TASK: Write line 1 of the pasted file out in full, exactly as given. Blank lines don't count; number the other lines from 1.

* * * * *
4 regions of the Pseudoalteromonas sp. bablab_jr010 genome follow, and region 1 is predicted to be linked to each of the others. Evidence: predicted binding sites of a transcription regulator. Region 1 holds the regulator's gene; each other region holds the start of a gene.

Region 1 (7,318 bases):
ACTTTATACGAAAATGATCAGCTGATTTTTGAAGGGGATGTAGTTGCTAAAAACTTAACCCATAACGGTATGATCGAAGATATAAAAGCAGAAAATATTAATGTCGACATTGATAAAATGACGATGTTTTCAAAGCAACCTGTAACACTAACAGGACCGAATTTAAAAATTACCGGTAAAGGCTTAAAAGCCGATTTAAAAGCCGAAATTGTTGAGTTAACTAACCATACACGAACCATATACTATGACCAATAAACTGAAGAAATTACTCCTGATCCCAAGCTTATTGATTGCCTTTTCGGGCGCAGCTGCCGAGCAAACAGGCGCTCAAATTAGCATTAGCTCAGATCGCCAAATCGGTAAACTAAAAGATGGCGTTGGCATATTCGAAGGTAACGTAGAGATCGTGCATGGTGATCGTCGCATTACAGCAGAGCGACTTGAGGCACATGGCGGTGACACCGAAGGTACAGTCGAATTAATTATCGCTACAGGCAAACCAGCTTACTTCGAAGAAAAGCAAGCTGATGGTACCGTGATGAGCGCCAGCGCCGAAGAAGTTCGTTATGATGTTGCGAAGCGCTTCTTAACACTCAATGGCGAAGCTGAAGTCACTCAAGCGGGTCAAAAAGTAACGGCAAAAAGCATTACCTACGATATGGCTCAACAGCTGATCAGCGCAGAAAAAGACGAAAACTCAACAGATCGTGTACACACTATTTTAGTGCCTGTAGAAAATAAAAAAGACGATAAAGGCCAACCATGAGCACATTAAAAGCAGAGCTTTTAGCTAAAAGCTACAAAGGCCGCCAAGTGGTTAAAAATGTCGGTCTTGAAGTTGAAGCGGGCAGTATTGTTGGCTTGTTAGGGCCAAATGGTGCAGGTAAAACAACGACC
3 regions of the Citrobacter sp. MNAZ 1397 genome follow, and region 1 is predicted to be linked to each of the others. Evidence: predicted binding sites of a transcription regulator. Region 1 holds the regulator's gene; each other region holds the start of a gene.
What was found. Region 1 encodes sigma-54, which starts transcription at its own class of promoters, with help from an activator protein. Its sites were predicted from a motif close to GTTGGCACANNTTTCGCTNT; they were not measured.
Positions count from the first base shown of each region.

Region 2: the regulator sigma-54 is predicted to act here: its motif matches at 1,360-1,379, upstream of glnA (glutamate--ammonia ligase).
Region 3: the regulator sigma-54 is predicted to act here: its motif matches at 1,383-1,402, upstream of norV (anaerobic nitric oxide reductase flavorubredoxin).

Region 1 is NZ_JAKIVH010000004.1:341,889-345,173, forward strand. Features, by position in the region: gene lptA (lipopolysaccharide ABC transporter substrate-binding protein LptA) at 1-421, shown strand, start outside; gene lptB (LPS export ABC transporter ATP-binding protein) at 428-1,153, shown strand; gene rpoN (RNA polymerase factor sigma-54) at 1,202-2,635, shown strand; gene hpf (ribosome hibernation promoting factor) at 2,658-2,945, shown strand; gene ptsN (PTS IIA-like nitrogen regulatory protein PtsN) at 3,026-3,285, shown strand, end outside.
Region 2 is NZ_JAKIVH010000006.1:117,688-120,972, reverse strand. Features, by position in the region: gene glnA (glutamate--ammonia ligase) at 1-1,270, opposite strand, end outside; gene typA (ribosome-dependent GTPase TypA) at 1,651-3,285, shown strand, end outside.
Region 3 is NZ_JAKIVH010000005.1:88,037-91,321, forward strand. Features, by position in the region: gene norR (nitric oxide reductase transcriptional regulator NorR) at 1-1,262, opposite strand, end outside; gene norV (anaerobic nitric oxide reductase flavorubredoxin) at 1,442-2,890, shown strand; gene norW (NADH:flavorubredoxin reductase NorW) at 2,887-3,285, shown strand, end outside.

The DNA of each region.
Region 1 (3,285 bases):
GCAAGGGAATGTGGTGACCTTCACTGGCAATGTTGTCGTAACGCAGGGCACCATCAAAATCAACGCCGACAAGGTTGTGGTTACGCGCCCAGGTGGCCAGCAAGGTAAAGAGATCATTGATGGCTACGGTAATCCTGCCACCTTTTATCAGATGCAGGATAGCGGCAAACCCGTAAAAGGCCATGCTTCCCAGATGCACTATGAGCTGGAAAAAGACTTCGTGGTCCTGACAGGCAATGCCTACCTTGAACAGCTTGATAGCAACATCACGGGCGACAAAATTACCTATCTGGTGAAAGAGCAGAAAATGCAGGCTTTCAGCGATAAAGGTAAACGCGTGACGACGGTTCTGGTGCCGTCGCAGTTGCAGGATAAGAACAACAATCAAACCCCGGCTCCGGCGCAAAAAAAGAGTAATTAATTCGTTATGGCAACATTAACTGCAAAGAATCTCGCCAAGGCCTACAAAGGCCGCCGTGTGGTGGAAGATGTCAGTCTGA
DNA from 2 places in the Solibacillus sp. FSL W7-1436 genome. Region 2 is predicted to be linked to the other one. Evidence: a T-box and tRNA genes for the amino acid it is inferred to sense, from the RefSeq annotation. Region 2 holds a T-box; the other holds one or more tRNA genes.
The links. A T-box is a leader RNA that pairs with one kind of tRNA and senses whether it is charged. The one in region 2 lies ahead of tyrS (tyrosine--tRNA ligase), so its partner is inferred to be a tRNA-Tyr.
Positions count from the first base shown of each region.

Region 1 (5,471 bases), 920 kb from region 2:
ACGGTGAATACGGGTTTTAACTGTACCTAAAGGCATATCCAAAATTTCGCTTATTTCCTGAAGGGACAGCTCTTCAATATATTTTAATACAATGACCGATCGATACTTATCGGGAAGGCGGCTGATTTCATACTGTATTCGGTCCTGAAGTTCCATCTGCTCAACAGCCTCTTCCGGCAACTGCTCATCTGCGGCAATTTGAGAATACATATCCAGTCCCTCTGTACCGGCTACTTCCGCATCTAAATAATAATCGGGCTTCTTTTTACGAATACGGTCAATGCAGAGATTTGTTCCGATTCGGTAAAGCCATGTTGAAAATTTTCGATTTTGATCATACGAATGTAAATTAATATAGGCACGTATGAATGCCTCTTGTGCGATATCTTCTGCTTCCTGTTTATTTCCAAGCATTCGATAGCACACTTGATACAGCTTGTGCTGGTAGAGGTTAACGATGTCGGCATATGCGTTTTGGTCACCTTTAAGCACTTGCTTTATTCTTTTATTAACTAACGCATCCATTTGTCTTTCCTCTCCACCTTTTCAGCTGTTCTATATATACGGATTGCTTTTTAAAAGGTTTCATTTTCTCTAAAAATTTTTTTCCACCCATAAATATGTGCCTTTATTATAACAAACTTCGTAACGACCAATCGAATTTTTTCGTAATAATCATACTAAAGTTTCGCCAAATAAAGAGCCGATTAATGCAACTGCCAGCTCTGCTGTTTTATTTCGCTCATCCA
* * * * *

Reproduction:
4 regions of the Pseudoalteromonas sp. bablab_jr010 genome follow, and region 1 is predicted to be linked to each of the others. Evidence: predicted binding sites of a transcription regulator. Region 1 holds the regulator's gene; each other region holds the start of a gene.